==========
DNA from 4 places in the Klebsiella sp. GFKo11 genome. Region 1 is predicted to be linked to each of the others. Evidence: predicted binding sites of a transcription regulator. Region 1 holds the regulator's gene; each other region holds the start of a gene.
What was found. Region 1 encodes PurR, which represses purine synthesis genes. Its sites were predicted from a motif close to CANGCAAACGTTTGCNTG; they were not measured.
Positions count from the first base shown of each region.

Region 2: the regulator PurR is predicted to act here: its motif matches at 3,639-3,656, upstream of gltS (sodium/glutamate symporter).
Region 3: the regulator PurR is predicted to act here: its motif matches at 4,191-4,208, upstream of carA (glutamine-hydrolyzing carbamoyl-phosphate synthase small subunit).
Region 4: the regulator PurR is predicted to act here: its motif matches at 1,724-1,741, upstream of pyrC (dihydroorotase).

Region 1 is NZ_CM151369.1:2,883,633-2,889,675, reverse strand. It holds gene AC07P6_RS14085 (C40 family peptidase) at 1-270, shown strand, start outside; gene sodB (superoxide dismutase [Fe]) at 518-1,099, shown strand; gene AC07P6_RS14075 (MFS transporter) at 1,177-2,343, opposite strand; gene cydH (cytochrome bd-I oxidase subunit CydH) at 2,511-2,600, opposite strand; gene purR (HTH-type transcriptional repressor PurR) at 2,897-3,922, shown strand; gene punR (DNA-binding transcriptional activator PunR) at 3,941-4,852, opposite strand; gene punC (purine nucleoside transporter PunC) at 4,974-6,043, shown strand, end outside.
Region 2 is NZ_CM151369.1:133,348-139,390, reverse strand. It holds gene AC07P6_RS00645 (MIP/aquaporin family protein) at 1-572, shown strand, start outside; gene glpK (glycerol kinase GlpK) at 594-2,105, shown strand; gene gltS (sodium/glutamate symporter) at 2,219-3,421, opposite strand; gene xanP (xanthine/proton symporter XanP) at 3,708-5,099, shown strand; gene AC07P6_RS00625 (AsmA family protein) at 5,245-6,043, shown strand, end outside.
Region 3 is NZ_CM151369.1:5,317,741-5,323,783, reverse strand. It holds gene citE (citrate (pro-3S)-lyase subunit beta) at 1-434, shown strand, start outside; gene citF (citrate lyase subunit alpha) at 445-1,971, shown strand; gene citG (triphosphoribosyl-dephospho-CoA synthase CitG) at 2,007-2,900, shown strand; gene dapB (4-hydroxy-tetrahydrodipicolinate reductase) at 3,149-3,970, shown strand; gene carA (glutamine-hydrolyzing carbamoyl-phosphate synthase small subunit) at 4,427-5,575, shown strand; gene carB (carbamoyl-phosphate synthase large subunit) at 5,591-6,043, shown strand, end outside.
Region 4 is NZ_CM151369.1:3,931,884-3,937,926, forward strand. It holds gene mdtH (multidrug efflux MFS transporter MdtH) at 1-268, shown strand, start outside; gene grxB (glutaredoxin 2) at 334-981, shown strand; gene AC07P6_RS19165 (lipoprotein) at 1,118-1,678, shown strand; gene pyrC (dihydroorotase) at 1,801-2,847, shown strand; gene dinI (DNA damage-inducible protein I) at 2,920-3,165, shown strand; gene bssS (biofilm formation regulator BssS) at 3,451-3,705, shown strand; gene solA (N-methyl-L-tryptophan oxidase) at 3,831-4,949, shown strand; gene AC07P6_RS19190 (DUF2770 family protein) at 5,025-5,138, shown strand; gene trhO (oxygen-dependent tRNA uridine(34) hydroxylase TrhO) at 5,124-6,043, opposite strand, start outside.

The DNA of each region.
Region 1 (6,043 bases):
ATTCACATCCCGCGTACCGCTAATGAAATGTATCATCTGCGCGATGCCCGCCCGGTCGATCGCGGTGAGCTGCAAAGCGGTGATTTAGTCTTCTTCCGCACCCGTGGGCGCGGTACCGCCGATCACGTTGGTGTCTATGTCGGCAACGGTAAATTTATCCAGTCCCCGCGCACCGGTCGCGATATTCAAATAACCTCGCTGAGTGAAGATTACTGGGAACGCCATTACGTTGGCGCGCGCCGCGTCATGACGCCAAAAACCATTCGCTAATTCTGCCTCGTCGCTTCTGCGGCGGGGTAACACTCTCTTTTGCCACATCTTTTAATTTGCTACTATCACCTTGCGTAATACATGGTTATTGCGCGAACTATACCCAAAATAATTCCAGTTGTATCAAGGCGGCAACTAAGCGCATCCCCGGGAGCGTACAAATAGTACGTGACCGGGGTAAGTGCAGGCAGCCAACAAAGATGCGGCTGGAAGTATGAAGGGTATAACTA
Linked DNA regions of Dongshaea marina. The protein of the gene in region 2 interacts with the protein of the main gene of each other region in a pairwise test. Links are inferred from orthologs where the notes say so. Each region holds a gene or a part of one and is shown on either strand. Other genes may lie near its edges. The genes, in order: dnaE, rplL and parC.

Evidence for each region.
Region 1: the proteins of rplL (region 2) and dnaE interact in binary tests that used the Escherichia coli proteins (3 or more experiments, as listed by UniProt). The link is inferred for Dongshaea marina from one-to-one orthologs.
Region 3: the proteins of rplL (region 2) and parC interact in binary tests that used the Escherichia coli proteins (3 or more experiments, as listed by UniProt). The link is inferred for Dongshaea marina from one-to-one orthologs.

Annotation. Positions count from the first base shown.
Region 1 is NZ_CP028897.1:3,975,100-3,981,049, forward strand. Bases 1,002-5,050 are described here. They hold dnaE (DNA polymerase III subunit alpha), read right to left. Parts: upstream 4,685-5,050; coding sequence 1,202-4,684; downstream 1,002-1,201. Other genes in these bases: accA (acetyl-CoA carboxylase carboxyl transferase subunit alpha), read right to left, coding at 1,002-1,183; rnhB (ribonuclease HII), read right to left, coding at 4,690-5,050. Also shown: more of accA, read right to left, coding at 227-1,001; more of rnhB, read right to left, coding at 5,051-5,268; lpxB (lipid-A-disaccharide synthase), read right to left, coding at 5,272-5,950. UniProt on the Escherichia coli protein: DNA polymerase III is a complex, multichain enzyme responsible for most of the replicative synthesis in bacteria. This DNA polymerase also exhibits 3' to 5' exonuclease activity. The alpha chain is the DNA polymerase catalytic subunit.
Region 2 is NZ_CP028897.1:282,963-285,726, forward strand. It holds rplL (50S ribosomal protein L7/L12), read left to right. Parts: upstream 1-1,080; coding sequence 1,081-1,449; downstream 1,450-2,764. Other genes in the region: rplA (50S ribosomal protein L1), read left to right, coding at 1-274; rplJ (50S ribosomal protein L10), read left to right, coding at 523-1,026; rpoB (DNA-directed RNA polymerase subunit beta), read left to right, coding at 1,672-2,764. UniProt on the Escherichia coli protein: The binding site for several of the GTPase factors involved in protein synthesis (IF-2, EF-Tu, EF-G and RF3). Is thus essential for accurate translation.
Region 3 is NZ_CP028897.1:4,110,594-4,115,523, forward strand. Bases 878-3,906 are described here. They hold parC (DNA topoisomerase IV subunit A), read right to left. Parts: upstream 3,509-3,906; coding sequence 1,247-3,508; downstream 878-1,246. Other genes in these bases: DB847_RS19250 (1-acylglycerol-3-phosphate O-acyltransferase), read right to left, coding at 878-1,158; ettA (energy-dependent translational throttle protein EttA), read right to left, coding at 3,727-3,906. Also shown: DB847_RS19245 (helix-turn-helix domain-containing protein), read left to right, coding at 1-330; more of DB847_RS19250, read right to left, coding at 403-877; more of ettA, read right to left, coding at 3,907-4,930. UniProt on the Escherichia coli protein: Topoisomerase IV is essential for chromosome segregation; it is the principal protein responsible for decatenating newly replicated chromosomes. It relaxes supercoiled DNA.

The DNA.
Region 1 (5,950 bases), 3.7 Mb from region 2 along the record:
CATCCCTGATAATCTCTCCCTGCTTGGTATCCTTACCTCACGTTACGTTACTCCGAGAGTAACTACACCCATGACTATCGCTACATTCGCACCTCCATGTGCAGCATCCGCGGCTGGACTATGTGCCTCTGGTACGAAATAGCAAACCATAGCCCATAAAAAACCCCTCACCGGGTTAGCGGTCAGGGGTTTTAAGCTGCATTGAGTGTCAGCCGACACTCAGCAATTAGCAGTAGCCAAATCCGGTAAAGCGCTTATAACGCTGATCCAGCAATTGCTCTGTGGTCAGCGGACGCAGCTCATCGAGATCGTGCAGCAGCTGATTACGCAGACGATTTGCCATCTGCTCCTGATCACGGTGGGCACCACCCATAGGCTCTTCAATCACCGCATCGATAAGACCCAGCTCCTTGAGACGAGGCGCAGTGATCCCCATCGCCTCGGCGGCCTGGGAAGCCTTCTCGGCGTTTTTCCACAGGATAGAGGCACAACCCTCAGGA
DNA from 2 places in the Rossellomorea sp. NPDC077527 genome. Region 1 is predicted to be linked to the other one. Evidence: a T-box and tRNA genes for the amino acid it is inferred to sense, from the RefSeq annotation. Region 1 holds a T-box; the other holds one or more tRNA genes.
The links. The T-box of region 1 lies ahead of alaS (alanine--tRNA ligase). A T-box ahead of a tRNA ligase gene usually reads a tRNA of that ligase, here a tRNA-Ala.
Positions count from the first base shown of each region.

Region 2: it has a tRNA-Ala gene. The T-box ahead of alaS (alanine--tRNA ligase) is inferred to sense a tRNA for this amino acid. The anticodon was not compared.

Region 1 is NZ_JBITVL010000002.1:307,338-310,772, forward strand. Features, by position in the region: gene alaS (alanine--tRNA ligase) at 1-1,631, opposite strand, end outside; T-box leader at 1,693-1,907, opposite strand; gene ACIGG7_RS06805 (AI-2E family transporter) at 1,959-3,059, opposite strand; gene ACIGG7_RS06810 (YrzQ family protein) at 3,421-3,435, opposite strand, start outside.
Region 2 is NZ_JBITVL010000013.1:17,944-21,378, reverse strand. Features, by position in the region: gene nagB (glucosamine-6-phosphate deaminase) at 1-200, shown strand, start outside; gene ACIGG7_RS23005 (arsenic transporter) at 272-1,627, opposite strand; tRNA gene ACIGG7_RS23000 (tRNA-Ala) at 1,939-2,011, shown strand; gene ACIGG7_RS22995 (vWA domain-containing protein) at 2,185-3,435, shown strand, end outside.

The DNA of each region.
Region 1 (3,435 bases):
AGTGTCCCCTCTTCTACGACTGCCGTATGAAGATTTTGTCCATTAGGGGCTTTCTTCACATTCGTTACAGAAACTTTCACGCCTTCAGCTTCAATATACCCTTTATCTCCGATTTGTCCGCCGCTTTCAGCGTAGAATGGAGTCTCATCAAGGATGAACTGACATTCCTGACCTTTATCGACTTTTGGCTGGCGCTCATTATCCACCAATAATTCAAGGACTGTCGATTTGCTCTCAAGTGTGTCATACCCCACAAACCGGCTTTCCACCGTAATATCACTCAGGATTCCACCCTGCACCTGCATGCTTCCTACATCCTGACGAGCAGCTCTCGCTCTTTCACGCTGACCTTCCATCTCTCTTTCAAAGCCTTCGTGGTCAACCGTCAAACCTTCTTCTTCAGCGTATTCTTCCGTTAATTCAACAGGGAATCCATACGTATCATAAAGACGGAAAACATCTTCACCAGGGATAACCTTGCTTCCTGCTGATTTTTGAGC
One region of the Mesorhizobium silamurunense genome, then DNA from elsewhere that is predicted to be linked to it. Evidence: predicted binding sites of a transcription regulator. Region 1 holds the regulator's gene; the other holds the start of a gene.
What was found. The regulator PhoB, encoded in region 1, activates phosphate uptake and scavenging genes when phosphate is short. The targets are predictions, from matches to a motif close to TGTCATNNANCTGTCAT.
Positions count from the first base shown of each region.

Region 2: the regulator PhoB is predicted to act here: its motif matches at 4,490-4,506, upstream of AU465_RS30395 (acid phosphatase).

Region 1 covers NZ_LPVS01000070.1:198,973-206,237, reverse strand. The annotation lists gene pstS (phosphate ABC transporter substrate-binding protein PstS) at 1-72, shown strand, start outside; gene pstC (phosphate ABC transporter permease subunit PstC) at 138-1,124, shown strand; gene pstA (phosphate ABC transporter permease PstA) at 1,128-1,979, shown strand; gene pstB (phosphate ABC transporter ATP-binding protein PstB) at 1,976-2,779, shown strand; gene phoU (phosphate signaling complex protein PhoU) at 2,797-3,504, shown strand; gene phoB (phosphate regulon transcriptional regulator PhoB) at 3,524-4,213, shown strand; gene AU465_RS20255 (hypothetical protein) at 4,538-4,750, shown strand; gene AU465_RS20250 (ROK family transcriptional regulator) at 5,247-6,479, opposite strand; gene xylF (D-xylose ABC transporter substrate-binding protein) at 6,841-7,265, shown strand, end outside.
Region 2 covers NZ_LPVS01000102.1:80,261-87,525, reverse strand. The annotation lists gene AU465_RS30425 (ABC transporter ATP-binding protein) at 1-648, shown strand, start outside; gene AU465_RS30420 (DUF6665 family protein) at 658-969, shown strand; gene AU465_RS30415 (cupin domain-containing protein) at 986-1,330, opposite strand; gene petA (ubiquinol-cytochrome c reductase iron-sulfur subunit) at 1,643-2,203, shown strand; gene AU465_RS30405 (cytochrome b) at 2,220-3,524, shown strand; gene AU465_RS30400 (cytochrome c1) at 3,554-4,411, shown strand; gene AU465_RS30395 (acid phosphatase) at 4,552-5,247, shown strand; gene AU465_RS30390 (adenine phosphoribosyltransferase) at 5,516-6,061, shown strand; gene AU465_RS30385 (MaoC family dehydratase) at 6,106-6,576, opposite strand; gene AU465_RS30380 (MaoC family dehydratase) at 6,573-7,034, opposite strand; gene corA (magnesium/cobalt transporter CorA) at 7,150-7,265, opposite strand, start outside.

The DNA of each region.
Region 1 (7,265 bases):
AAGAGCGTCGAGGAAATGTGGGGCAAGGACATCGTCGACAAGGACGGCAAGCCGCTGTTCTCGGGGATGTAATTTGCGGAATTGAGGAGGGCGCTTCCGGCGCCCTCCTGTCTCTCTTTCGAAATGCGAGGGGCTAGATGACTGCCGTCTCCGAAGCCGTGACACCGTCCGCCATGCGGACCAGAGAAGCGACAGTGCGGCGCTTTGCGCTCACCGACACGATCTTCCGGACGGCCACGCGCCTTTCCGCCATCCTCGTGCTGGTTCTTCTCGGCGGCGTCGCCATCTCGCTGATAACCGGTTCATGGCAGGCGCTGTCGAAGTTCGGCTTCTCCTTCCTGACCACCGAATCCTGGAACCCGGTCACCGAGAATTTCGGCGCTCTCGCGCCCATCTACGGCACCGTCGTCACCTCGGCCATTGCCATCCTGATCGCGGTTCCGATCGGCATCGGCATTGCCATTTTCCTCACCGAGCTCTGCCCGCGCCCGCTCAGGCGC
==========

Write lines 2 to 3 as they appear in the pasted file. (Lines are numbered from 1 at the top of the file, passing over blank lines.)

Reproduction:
What was found. Region 1 encodes PurR, which represses purine synthesis genes. Its sites were predicted from a motif close to CANGCAAACGTTTGCNTG; they were not measured.
Positions count from the first base shown of each region.